**
Model risk for equity derivatives
**

Frank Bervoets

Site of the project:

Rabobank International

Croeselaan 18

3521 CB Utrecht

start of the project:
Februari 2006
br>

The Master project has been finished in September 2006
by the completion of the
Masters Thesis and a final
presentation has been given.
For working address etc. we refer to our
alumnipage.

**Summary of the master project:**

The goal of this MSc project is to assess the model risk of equity
derivatives, in both a quantitative and qualitative manner. We will
assume
that the reality is described adequately by a certain model, e.g. the
Heston
stochastic volatility model.

First of all, an fast Fourier transform (FFT) based quadrature pricing
technique is developed, and the numerical errors made are estimated.
The
one-dimensional quadrature pricing will allow us to price callable
exotics in
the one-dimensional affine Levy models. Secondly, as we will most
probably be
using the Heston model as realityâ, the quadrature pricing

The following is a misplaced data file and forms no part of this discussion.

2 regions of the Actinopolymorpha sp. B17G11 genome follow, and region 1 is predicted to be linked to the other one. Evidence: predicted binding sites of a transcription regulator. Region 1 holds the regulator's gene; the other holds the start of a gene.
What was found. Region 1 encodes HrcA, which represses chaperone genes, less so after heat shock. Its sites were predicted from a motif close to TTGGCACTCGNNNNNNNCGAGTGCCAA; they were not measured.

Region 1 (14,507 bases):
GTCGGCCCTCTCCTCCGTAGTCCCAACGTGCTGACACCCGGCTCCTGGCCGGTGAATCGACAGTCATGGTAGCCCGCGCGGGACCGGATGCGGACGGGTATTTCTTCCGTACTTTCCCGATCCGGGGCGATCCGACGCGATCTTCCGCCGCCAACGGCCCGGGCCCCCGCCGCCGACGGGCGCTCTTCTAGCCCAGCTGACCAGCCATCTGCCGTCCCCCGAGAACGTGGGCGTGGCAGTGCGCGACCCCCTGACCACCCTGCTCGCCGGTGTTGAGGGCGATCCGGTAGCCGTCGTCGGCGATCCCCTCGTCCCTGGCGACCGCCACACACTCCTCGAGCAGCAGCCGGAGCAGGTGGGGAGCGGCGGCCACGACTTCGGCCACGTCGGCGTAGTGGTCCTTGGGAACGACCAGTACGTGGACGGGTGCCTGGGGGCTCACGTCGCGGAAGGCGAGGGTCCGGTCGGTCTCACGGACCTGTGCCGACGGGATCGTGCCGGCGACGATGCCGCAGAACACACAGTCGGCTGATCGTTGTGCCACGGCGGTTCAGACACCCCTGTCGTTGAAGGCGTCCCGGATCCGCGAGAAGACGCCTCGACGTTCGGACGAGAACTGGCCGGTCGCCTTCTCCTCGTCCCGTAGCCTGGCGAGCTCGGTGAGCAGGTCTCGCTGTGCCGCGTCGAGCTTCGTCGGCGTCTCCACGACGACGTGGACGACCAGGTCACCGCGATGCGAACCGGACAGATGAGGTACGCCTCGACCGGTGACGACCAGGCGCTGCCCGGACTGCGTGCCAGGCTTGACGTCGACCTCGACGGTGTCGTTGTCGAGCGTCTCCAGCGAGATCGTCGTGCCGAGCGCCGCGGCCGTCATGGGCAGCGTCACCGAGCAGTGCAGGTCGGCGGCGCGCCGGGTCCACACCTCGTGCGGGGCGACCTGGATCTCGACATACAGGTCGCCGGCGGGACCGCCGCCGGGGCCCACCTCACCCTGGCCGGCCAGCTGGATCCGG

technique is
extended to two dimensions, as the model is two-dimensional (the
dimensions
being the stock price and the stochastic variance). This will allow us
to
price purely callable exotics in several stochastic volatility models.

The second step is to calibrate a whole host of models, of both the
local
volatility and affine Levy type, to this real volatility
surface. Finally,
we will price exotic derivatives in all these models, and compare the
resulting prices to reality.
When talking about model risk, we have to distinguish intra- and
inter-model
risk. We define intra-model risk for a certain contract as the maximum
price
difference we can obtain within one model, given that this model is
calibrated to the initial volatility surface. Such differences can
arise due
to using different starting values for the parameters in an implied
calibration. Inter-model risk is the traditional model risk, i.e. the
maximum
price difference over various (ideally all) models, given that all
models are
adequately calibrated to the initial volatility surface.
## Contact information:
Kees
Vuik

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